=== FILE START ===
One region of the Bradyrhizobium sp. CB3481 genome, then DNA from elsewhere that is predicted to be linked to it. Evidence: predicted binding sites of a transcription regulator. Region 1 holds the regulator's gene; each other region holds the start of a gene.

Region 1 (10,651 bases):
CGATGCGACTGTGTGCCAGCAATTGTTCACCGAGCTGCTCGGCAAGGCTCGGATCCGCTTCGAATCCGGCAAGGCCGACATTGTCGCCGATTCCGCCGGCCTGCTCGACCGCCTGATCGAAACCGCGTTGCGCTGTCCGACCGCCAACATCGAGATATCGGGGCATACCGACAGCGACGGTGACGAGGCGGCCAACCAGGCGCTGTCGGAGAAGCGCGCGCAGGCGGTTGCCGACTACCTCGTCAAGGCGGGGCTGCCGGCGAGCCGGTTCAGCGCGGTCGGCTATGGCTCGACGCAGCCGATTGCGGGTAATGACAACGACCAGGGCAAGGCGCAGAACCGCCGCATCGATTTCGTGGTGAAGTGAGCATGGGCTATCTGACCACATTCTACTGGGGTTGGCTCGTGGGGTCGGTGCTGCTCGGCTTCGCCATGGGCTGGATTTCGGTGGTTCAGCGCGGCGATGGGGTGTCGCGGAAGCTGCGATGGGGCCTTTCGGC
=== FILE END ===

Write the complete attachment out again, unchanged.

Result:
One region of the Bradyrhizobium sp. CB3481 genome, then DNA from elsewhere that is predicted to be linked to it. Evidence: predicted binding sites of a transcription regulator. Region 1 holds the regulator's gene; each other region holds the start of a gene.

Region 1 (10,651 bases):
CGATGCGACTGTGTGCCAGCAATTGTTCACCGAGCTGCTCGGCAAGGCTCGGATCCGCTTCGAATCCGGCAAGGCCGACATTGTCGCCGATTCCGCCGGCCTGCTCGACCGCCTGATCGAAACCGCGTTGCGCTGTCCGACCGCCAACATCGAGATATCGGGGCATACCGACAGCGACGGTGACGAGGCGGCCAACCAGGCGCTGTCGGAGAAGCGCGCGCAGGCGGTTGCCGACTACCTCGTCAAGGCGGGGCTGCCGGCGAGCCGGTTCAGCGCGGTCGGCTATGGCTCGACGCAGCCGATTGCGGGTAATGACAACGACCAGGGCAAGGCGCAGAACCGCCGCATCGATTTCGTGGTGAAGTGAGCATGGGCTATCTGACCACATTCTACTGGGGTTGGCTCGTGGGGTCGGTGCTGCTCGGCTTCGCCATGGGCTGGATTTCGGTGGTTCAGCGCGGCGATGGGGTGTCGCGGAAGCTGCGATGGGGCCTTTCGGC